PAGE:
As a stay-at-home mother of four, for several years I freelanced in my spare time and broke into various print and online publications. In 2008, I went back to college, and stopped freelancing. Six years later, after graduating from the college and university, I was eager to write again for my favorite magazines and websites.
However, my excitement turned to frustration when I faced the reality – many of my well-researched markets folded. Like a character of Dr. Seuss, “I learned there are troubles of more than one kind.” Almost all my familiar online markets also disappeared, along with my articles. My clips from print magazines were not useful because many editors asked freelancers to provide links to their articles published online.
To revive my writing career, I had to learn how to market my manuscripts more efficiently. Gradually I developed certain techniques that I would like to share in this article.
Looking for Markets Friendly to New Writers
There are lucky folks whose first bylines appeared in glossy national magazines. Yet, most writers work their way up by accumulating publishing credits from less competitive periodicals. My “quest” for new markets began with listings on WritersWeekly.com because they indicated whether publications welcomed new writers. That is how I found Mystery Weekly Magazine. I submitted my short story (which was rejected by major mystery magazines) and it was published!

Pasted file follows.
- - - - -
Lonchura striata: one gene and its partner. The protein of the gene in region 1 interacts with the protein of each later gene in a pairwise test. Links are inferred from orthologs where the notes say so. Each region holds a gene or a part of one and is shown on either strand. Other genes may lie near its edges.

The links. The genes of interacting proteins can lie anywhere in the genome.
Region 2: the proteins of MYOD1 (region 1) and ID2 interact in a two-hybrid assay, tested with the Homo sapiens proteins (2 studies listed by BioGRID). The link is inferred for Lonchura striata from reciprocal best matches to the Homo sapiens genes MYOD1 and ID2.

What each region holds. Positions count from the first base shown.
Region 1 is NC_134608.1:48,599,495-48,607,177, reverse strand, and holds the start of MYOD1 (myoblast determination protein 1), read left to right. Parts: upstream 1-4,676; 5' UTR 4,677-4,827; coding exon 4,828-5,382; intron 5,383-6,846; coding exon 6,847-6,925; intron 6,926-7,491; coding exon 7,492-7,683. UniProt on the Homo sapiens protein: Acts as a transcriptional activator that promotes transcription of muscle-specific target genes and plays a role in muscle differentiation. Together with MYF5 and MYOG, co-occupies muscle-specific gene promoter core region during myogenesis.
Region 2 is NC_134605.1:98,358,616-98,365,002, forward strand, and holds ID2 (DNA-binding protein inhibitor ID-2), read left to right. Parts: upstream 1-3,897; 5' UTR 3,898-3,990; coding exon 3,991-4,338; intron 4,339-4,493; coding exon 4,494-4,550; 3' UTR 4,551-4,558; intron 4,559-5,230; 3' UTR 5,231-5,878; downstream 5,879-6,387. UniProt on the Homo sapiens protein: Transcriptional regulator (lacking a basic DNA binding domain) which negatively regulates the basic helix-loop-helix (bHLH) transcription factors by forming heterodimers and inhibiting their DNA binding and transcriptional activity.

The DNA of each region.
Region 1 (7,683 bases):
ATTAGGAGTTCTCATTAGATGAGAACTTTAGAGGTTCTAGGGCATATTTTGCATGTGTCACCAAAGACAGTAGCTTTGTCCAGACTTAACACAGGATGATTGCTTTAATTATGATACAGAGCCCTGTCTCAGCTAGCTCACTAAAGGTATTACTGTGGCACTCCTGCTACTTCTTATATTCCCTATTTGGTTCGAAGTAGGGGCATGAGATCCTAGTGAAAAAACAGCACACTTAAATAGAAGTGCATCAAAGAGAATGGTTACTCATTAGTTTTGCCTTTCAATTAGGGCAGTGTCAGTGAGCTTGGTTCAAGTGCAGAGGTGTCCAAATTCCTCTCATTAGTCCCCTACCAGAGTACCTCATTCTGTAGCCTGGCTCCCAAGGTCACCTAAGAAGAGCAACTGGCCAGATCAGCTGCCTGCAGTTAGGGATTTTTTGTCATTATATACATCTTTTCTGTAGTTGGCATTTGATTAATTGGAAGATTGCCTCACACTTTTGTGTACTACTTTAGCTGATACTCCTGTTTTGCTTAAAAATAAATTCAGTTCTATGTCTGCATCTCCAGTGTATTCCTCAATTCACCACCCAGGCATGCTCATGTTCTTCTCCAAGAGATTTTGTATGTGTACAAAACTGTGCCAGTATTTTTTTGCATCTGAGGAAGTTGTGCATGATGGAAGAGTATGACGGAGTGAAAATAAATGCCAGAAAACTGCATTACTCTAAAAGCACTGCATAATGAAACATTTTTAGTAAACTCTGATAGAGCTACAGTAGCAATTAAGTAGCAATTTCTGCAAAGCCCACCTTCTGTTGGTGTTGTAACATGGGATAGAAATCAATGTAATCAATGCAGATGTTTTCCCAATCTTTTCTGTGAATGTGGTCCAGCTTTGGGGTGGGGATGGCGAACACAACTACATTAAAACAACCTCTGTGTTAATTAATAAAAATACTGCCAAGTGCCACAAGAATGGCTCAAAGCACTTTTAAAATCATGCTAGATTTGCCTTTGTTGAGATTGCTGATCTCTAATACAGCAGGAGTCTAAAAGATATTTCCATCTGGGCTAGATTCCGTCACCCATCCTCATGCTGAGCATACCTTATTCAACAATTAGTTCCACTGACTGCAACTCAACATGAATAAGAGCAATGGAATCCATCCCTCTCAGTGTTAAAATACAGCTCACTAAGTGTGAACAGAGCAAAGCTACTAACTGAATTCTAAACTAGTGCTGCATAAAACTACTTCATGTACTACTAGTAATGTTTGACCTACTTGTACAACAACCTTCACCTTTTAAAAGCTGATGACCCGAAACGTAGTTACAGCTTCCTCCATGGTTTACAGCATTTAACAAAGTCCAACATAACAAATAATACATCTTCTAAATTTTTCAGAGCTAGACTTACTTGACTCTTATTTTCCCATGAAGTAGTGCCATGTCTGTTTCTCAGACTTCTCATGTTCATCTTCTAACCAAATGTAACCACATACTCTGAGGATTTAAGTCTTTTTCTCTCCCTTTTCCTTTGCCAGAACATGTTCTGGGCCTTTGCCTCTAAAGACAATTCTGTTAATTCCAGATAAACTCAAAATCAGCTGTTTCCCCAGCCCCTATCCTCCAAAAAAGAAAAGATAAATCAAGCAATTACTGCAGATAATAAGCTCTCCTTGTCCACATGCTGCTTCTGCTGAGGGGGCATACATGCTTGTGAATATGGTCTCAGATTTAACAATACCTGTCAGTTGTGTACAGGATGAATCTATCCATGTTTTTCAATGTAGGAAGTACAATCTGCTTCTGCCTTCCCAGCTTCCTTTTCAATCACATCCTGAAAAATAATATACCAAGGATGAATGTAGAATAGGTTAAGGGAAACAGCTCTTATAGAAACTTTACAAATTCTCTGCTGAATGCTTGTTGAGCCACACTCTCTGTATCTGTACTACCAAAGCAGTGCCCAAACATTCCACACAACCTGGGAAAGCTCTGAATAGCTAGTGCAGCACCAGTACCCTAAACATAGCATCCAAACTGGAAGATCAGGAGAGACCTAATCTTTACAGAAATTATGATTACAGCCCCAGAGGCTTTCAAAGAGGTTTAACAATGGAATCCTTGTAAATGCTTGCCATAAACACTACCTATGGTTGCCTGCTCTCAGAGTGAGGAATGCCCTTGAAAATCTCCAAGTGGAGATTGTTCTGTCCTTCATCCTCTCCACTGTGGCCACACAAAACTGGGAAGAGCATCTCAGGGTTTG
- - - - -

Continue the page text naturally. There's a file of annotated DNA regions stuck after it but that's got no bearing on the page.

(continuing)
My next step was to break into travel writing. I found Travel THRU History e-zine, and pitched a piece called “In the Footsteps of Dostoyevsky in St. Petersburg, Russia.” In my detailed query, I showed my knowledge of Dostoyevsky’s neighborhood and “Crime and Punishment.” Although I only received a modest honorarium, I had my travel article published online.
Searching for more travel markets, I joined Matador Network. When I found that GoOverseas.com was looking for writers who studied in Japan or South Korea, I applied for the job. My articles published on Travel THRU History helped me to get the assignment on South Korean cuisine. And, that food piece later helped me to get another assignment from Matador Network on Russian cuisine.
Learning about Markets and Selling List Articles
While looking for diverse markets, I came across Freedom with Writing site which buys market listings. I used this opportunity not only to learn about markets, but also to sell my 16 list articles (and earn $800). Later, I also sold a couple of list articles to WritersWeekly.com.
Generating Several Ideas to Pitch to the Editor
Before sending my query to the editor, I generate at least 3-4 ideas for other articles. If my first pitch is rejected, I want to send another right away while the editor still remembers me. For example, after I sold to My Itchy Travel Feet blog my first article on Russia, I
proposed another, also on Russia. The editor asked me to suggest a different destination so I queried a piece on France. Result? She assigned me the article.
To make my queries more “on target,” I look in my chosen market for articles similar to my proposed piece. Then, in my pitch, I explain why my article will not overlap with the published ones. This way, I also demonstrate to the editor my familiarity with the publication.
What was the invaluable lesson that I learned from my markets’ crush? I must expand my “market pool” regularly to prevent it from drying up again. While changes in markets are unavoidable, I am more equipped now to survive and move forward.
“I’m all ready, you see. Now my troubles are going to have troubles with me.” (Dr. Seuss)
Tatiana Claudy is a freelance writer from Indiana. Her bylines appeared in Creation Illustrated, Mystery Weekly Magazine, TRAVEL THRU HISTORY, My Itchy Travel Feet, Go Overseas, Writing-World.com, and FundsforWriters e-publications.